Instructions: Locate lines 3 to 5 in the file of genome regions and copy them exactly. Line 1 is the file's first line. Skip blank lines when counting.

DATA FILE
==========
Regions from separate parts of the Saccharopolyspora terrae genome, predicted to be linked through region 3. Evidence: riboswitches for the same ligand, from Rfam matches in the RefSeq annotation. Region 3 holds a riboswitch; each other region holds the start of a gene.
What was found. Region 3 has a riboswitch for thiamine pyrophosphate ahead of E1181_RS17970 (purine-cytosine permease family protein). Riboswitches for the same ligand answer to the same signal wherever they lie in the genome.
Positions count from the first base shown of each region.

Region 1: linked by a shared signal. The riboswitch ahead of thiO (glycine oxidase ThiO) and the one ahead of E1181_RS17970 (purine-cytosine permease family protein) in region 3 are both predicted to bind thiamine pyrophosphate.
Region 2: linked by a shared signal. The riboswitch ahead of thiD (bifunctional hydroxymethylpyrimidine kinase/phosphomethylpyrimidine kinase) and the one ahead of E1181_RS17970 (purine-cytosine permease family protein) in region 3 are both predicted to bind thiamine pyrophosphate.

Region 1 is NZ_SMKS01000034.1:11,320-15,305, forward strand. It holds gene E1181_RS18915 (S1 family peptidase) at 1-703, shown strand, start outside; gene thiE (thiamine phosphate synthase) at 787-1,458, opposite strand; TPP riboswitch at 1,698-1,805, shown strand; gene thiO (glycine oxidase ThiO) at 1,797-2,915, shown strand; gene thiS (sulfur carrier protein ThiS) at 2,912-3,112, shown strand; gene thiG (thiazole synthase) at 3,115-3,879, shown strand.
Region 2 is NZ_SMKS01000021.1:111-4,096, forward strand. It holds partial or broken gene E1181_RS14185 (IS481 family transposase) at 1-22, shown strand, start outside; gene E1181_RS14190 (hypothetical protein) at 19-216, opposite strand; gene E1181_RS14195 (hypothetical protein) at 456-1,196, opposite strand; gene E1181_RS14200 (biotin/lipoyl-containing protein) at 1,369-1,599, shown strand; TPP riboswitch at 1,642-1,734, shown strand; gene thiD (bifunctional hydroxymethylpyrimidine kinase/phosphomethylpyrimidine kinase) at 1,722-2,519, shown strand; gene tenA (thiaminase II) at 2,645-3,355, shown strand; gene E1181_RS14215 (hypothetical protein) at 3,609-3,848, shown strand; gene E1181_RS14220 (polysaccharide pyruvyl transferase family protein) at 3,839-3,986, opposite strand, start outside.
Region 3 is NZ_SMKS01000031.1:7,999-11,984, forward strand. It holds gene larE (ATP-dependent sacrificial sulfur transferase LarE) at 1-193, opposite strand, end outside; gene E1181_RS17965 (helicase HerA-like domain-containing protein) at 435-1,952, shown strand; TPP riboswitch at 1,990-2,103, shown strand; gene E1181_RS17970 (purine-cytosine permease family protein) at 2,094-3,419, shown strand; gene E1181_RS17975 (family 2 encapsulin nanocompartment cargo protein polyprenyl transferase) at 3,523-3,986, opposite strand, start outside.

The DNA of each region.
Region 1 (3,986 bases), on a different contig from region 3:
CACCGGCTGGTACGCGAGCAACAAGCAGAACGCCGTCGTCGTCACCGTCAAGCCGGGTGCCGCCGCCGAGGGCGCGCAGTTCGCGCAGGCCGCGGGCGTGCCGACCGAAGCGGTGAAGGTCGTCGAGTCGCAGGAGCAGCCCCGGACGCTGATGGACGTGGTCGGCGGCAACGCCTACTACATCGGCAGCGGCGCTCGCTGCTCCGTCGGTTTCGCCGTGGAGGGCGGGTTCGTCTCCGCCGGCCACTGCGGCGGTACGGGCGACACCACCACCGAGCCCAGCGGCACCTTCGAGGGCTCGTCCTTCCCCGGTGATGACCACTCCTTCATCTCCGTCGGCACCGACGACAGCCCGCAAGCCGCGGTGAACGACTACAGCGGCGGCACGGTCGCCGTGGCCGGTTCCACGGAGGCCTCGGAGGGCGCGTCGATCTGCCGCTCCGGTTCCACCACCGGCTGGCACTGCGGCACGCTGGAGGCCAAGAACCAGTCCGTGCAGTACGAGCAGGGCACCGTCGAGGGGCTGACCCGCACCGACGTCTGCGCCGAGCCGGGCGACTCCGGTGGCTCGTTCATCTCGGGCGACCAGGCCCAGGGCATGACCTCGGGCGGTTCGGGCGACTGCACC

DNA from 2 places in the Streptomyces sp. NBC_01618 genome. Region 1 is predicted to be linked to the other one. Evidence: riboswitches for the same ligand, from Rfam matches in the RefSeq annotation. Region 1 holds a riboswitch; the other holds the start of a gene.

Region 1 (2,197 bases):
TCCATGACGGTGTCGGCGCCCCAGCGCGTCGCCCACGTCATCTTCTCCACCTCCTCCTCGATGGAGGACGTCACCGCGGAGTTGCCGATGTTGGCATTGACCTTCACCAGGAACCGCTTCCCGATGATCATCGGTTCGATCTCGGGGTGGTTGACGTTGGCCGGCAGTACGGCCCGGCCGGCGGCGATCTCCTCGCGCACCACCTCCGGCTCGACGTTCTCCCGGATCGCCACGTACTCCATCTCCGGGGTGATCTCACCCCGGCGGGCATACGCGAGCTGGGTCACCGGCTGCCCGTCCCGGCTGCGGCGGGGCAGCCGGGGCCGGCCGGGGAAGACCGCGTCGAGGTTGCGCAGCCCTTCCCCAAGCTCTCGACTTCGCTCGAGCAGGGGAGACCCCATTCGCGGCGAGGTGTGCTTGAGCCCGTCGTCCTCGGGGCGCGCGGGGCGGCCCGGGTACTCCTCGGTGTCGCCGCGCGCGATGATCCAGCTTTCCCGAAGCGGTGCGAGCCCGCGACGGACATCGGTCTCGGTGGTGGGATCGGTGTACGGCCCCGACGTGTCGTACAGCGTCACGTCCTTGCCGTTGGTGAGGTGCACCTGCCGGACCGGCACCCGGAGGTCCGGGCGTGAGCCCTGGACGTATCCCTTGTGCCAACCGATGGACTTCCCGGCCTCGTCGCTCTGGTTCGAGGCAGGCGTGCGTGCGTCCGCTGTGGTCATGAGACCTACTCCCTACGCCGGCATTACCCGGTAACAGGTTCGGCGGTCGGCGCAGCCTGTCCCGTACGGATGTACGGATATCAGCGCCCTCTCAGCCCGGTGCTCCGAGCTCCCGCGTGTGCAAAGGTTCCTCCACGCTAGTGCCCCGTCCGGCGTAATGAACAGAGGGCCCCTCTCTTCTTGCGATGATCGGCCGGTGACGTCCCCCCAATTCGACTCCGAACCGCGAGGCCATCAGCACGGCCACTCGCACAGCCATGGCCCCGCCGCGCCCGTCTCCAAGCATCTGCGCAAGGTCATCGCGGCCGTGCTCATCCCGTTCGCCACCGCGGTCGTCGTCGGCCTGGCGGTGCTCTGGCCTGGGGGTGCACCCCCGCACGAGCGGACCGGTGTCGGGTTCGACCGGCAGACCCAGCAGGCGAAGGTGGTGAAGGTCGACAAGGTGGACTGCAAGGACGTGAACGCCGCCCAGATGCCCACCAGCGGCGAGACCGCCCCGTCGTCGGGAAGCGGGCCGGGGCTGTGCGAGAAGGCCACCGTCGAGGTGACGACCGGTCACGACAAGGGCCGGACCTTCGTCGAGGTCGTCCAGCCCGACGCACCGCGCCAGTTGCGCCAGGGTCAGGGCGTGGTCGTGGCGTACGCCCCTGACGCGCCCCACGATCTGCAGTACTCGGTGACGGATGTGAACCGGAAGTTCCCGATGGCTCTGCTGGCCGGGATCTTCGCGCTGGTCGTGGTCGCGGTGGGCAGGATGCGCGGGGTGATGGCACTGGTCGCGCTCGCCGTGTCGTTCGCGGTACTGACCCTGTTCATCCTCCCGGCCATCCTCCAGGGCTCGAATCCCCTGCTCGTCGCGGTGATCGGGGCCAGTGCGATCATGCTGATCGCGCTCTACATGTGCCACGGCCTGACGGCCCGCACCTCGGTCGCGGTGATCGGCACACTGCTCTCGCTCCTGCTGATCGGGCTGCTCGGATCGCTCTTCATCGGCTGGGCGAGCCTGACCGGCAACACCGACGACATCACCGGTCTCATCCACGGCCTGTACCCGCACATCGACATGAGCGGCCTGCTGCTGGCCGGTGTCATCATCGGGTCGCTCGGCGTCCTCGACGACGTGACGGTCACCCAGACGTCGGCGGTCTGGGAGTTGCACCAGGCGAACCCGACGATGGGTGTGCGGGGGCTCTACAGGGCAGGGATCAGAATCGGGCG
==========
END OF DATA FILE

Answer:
Positions count from the first base shown of each region.

Region 1: linked by a shared signal. The riboswitch ahead of thiO (glycine oxidase ThiO) and the one ahead of E1181_RS17970 (purine-cytosine permease family protein) in region 3 are both predicted to bind thiamine pyrophosphate.
Region 2: linked by a shared signal. The riboswitch ahead of thiD (bifunctional hydroxymethylpyrimidine kinase/phosphomethylpyrimidine kinase) and the one ahead of E1181_RS17970 (purine-cytosine permease family protein) in region 3 are both predicted to bind thiamine pyrophosphate.